Music Review: Debo, Ethiopian pop revival

Elliot Strassman
Spare Change News

Debo, a self-described “Ethiopian pop” group, played the Brighton Music Hall last month to promote the release of its first full-length LP. The group, based in Jamaica Plain and led by tenor saxophonist Danny Mekkonen, draws from Ethiopian pop and folk music of the late ’60s and ’70s to create a unique, fierce and current sound that is infectiously danceable without being watered down.

The 11-piece group held together for nearly two hours, and though the show was longer than much of the weekday night crowd could handle, those who stayed became more loose and passionate as the night went on, much to the elation of Mekkonen and Bruck Tesfaye, the front man and vocalist, who was constantly pushing the crowd members to dance.

Powerful and eclectic, the group moved seamlessly between hard funk, free and exploratory jazz-rock fusion, spiritual folk driven by Tesfaye, and pure party music. At the same time, however, they never lost touch with their Ethiopian influences, as the unique tribal scales and rhythms rang true throughout their lengthy jams.

Highlights of the show included the two wedding songs that bookended the show and the break about an hour in, where the entire band left the stage except Mekkonen, the electric violinist and Tesfaye. Tesfaye belted out a mystical, moving spiritual song accompanied by trills on the saxophone and melody lines on the violin that took the crowd to another level.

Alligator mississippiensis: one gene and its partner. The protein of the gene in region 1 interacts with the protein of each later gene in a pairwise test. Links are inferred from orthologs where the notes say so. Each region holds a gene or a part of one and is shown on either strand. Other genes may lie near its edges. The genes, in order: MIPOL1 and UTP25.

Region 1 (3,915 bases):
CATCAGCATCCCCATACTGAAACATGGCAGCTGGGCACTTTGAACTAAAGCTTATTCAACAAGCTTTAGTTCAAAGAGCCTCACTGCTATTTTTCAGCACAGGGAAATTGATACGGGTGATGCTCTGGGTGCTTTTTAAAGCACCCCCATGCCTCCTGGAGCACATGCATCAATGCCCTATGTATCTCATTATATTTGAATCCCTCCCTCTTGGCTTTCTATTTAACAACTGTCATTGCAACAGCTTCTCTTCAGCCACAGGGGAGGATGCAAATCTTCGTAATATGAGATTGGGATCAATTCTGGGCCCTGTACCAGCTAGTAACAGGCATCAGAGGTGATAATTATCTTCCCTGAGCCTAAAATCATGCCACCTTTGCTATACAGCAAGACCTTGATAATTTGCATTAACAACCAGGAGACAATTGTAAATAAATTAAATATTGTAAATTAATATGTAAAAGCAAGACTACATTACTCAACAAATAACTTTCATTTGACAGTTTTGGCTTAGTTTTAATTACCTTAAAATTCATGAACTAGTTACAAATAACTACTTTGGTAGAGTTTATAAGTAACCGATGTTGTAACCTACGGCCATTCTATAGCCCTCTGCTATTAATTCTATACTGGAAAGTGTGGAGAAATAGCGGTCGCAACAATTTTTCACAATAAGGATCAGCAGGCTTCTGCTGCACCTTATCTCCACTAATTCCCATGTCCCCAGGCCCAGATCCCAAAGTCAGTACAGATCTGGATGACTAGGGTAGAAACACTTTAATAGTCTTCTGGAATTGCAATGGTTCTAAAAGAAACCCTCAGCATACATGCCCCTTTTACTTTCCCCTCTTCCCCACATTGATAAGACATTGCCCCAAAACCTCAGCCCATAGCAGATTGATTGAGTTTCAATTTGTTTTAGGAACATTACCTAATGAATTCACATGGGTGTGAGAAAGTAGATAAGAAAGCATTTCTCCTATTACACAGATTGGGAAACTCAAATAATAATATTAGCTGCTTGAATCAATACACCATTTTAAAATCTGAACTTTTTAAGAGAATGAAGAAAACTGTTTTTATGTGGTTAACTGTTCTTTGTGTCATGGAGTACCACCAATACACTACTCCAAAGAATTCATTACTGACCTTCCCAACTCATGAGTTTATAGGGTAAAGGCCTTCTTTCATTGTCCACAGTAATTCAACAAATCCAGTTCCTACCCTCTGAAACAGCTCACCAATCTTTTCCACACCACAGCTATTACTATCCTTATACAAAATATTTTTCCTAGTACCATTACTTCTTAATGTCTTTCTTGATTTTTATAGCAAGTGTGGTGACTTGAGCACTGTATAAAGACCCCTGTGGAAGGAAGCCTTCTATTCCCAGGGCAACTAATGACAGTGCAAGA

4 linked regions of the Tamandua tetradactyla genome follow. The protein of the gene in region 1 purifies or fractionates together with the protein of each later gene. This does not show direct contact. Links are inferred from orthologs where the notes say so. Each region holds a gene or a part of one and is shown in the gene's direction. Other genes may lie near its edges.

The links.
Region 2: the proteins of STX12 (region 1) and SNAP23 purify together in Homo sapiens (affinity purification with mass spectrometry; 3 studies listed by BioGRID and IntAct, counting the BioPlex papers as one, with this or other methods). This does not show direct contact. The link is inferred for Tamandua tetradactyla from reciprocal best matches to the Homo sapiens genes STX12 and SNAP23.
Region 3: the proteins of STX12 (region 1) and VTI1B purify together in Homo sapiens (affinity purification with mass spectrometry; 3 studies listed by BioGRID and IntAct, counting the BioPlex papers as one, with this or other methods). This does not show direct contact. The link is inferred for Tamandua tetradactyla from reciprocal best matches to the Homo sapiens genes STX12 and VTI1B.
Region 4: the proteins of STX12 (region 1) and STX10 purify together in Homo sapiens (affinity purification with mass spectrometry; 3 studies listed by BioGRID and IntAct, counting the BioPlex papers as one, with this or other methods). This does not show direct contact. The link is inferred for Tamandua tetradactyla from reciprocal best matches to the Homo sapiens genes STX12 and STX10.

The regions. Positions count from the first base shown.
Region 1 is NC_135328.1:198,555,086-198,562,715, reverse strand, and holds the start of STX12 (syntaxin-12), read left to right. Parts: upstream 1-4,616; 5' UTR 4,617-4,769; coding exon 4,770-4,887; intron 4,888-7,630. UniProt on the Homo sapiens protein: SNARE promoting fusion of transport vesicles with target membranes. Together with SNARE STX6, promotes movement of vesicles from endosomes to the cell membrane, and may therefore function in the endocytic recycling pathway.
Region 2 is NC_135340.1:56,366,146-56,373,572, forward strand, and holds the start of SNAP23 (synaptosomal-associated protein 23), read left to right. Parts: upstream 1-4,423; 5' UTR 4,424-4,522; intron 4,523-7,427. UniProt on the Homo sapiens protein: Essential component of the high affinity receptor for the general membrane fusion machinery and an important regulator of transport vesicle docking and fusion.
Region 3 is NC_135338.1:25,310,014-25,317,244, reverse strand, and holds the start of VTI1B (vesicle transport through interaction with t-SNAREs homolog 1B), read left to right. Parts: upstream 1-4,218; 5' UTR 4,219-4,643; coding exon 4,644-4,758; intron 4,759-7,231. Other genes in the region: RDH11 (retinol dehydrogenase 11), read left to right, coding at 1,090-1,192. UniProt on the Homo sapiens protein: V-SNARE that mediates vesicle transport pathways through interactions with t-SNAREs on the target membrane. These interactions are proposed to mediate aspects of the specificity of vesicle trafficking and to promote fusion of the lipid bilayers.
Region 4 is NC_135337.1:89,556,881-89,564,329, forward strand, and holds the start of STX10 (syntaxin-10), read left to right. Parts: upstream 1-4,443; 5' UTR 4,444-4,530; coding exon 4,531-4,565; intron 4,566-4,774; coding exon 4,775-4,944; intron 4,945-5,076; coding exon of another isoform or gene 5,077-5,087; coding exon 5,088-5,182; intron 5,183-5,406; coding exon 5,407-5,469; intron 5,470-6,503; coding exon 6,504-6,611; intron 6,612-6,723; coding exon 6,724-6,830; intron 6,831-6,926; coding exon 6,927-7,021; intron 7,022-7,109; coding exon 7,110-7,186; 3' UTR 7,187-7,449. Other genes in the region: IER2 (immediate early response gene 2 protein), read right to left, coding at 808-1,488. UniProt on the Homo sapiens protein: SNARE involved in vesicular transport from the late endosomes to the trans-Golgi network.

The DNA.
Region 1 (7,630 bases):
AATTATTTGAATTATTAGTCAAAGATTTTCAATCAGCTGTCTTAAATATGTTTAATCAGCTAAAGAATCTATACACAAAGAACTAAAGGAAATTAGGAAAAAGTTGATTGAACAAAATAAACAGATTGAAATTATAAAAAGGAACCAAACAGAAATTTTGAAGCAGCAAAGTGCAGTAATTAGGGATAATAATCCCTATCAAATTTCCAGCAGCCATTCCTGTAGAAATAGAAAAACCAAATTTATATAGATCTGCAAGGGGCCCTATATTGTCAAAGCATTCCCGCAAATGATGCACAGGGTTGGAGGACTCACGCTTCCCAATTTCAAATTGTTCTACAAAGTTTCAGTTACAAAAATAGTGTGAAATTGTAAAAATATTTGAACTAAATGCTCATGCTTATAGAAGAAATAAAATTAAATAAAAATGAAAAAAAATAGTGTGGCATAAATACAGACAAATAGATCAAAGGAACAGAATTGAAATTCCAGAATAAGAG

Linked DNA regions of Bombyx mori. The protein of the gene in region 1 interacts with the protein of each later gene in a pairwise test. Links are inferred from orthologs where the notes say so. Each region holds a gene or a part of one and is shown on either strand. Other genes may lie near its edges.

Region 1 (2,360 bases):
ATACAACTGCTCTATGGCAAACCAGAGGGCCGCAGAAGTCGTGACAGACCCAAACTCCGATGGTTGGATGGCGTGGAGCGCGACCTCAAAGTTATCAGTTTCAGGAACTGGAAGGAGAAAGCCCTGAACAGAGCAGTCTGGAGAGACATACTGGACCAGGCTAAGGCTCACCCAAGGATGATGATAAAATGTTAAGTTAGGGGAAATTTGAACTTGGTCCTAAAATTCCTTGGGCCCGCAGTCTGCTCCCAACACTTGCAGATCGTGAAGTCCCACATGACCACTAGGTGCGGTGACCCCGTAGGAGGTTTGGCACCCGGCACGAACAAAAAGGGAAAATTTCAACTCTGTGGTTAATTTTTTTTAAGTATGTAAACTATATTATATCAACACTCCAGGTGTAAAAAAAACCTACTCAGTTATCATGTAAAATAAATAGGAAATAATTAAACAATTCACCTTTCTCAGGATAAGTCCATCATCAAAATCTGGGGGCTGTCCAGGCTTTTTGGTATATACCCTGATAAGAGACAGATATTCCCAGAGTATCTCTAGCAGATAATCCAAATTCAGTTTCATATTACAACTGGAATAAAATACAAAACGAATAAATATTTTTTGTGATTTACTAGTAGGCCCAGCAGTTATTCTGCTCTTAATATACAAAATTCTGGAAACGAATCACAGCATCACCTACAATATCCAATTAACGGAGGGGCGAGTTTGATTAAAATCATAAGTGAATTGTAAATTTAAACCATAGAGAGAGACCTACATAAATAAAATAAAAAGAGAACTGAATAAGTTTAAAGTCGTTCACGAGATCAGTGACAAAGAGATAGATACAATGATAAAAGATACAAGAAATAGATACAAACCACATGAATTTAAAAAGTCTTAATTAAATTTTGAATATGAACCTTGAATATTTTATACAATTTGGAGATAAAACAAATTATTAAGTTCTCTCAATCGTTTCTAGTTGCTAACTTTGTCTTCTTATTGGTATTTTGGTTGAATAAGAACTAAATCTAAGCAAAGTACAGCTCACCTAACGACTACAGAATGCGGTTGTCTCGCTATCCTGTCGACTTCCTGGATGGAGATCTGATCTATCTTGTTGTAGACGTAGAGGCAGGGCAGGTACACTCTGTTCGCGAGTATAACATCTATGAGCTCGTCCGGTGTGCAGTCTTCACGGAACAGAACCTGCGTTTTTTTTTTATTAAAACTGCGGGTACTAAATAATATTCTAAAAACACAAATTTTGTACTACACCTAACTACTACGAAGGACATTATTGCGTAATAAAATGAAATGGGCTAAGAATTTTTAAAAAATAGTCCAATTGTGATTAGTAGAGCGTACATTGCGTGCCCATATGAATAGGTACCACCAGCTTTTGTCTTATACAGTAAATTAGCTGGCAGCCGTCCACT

This was the only instance where the band played without some of its members and yet they successfully gave each instrument its due. The accordion, the two saxophones, the trumpeter who doubled on bongos and especially the guitar all had memorable solo.

But, more importantly, the band blended together. The horns and rhythm hardly ever overpowered the well-miked violins and accordion; only the sousaphone, a large, tuba-like brass instrument, seemed to get drowned out at times, though the rest of the rhythm section more than compensated for this. The stamina of the group was perhaps most impressive, as they eagerly performed their entire repertoire, including a “fake encore” which pushed the show to well past midnight.

Debo originated six years ago as an Ethiopian pop revival band inspired by Ethiopian music from the late sixties and seventies – a golden age in Ethiopian music. Many of the recordings from this period were presumed to be lost during the political turmoil that the country had undergone since then, but in the late ’90s collections of records, for example the “Ethiopiques,” were compiled, which reintroduced Ethiopian pop music to the rest of the world. While The Debo Band claims a great deal of influence from these recordings, they have managed created an entirely new sound; they are not merely an Ethiopian spin-off on Fela Kuti style Afrobeat, nor are they focused on recreating exactly the lost relics of the past. Rather they are revivalists, infusing music of another time and place with the varied and eccentric tastes of the current Debo musicians.

Debo released its self-titled LP the night of this concert on the Seattle-based Sub Pop label, produced by Tommy T of the “gypsy-punk” band Gogol Bordello. They recently have toured the country and played at festivals such as SXSW, globalFEST and the 2011 Montreal Jazz Festival. The Debo Band will next perform at the Philadelphia Folk Festival before continuing on to the West Coast for shows in Portland and Seattle.

ELLIOT STRASSMAN is a Spare Change News volunteer.

Related posts

Top